Simply offering the best reward or rebate isn't always the best way to sell in a multichannel world, and Wallaby is tweaking its recommendation technology to match the most advantageous card to a particular moment and location in time.
"We started on the basis of rewards," said Matthew Goldman, CEO and one of Wallaby's cofounders. "But for something like a washer and dryer, having 45 days to pay rather than 21 may be more important than points."
Wallaby's bread and butter has long been a free app that sifts through hundreds of cards to tell consumers which of his or her cards has the best marketing perks, called the "best card." It has traditionally based that recommendation on data such as limited time offers, type of transactions and the best nearby store or restaurant for redemption. The company has recently explored wearable technology and other connected devices to get even closer to the point in which a consumer chooses to buy and pay.
Through an update of its algorithm and geolocation technology, Wallaby is adding what it calls "recipes," which can change what a consumer considers his or her best perk. This factor is informed by a combination of rewards and cash-flow maximization, or payment terms such as the amount of interest.
"It could turn out that what you thought was your best card could be the wrong card for rewards at a certain retailer," Goldman said. "We will tell consumers what the savings could have been with another card option."
An additional feature includes tracking—recent spending on home furnishings, for example, can be tracked alongside monthly spend on different cards. Suspicious activity is also examined as a security measure.
"You could always see some transactions, but now the consumer know where he or she has been spending money, where there are duplicate patterns and where they may be underusing some cards," Goldman said.
Wallaby does not charge fees to consumers. It's paid by the issuers, though it says its algorithms are uninfluenced by that revenue stream. The updates are available for iOS now, with an Android version coming soon, Goldman said.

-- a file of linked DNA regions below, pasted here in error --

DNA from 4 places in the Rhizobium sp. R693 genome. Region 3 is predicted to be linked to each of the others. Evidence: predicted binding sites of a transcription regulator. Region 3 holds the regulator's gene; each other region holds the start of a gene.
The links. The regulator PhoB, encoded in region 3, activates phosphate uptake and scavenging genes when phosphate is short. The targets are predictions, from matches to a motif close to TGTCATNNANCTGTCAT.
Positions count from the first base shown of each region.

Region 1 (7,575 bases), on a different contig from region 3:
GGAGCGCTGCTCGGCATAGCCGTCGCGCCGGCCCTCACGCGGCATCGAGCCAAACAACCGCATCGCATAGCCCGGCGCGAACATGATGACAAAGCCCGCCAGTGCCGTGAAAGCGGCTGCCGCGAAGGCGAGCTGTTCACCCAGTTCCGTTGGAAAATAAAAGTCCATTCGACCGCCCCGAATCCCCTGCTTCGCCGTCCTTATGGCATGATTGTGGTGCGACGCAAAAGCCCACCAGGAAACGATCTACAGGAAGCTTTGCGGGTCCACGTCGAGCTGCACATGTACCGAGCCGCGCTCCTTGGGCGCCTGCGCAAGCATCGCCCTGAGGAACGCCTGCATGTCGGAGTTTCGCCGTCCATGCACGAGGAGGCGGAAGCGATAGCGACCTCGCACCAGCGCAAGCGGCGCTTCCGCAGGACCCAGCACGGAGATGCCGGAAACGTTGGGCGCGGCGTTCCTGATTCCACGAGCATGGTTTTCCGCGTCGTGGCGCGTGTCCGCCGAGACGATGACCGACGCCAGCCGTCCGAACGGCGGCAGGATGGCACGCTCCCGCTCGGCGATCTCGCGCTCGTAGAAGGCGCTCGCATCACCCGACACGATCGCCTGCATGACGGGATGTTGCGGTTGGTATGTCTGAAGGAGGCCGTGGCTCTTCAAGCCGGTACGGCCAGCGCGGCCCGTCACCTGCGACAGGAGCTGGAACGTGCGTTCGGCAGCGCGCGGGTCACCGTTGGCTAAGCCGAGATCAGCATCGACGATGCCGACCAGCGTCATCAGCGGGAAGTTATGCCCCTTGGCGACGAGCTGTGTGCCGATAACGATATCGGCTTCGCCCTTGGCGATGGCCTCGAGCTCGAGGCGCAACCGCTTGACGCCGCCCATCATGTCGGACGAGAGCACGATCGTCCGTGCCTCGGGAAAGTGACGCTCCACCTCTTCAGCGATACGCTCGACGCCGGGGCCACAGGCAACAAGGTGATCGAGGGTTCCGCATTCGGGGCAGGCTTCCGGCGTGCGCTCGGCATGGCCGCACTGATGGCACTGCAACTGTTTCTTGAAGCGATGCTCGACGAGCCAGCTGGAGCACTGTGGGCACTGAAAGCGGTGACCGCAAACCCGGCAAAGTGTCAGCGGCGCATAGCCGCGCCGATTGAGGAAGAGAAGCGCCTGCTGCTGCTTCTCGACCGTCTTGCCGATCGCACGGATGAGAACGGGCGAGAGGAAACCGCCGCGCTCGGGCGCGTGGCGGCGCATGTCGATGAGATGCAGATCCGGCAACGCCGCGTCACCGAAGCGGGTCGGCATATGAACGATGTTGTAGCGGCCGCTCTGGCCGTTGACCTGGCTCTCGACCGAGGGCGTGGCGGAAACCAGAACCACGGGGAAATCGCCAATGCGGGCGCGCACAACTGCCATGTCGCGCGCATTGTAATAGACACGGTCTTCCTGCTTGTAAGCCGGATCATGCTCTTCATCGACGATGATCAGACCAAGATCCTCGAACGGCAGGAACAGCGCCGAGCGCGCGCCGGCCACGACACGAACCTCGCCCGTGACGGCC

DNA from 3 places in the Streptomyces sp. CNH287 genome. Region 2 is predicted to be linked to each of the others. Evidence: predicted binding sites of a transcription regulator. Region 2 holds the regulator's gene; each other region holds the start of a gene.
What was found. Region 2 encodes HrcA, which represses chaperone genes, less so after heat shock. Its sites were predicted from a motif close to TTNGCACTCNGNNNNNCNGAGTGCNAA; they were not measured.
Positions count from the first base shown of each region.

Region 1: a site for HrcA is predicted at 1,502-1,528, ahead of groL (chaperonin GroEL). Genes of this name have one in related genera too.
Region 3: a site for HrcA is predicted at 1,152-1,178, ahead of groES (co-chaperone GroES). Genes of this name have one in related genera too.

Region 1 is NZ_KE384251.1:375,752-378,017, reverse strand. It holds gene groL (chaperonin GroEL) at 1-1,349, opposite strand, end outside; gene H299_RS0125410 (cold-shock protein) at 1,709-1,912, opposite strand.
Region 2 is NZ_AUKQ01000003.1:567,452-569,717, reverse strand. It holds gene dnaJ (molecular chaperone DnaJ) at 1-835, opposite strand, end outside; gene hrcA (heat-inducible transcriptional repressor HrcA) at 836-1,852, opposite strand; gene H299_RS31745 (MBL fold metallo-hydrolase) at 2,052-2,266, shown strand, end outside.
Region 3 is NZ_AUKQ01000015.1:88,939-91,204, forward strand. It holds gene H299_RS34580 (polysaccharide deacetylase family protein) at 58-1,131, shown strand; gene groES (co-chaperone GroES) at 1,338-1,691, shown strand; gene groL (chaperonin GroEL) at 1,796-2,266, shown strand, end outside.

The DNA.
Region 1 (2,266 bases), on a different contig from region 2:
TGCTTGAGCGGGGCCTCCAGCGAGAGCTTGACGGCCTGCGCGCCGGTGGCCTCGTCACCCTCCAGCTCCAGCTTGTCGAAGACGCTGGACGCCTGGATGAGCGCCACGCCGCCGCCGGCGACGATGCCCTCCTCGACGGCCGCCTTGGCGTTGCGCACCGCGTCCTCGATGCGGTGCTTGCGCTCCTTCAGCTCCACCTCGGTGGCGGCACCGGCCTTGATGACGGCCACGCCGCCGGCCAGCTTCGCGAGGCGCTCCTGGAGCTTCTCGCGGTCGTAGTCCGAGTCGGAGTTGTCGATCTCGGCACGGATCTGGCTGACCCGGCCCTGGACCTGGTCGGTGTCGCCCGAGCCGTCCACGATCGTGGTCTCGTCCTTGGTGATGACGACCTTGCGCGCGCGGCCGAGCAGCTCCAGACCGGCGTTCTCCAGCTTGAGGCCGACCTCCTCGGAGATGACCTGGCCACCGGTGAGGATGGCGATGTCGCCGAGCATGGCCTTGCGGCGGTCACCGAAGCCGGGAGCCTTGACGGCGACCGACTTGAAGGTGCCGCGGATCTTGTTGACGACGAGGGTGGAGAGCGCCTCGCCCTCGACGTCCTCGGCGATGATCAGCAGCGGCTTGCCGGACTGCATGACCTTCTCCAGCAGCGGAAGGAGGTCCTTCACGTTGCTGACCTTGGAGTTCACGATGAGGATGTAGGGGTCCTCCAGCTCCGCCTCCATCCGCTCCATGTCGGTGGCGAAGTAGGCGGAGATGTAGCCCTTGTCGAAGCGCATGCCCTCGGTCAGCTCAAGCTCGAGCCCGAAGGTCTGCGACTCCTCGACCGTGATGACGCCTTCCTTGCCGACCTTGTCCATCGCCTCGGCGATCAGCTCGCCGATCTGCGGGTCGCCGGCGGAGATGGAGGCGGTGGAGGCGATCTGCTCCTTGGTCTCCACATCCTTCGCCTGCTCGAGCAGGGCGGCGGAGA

Given the availability of this new technology, the challenge for issuers and retailers is to recognize mobile technology gives consumers more tools to control their shopping experience. That creates pressure to pair rewards with other experiences, such as marketing that matches prior purchases,to present offers or budgeting tools, or enabling mobile shopping with in-store payments.
At last week's Mobile Payments Conference in Chicago, payment and retail experts agreed that the more consumers use mobile devices and technology as part of shopping, the less effective traditional marketing such as straightforward discounts or cash back offers will be, because the consumer will start the experience with a more detailed idea of what he or she wants, and a preference for payment mode and terms.
"I talked about Wallaby back in 2013 as an example of why maintaining any card at the top of a digital wallet is going to be even more difficult than in the physical wallet," said Zil Bareisis, a senior analyst at Celent, adding that there is a school of thought in payments that say being the first card registered in a digital wallet is what matters, since that card is the default card and stays that way until something goes wrong. Consumers won't likely change their default Amazon or iTunes cards that often, Bareisis said.
"At the same time, it's easier for Wallaby and the actual card issuers to get in front of the consumers right at the time of purchase and try to influence their decision over which card to use," Bareisis said. "The success of such propositions will be determined by how well they are able to demonstrate the additional value the customer can gain by using a card other than their default choice."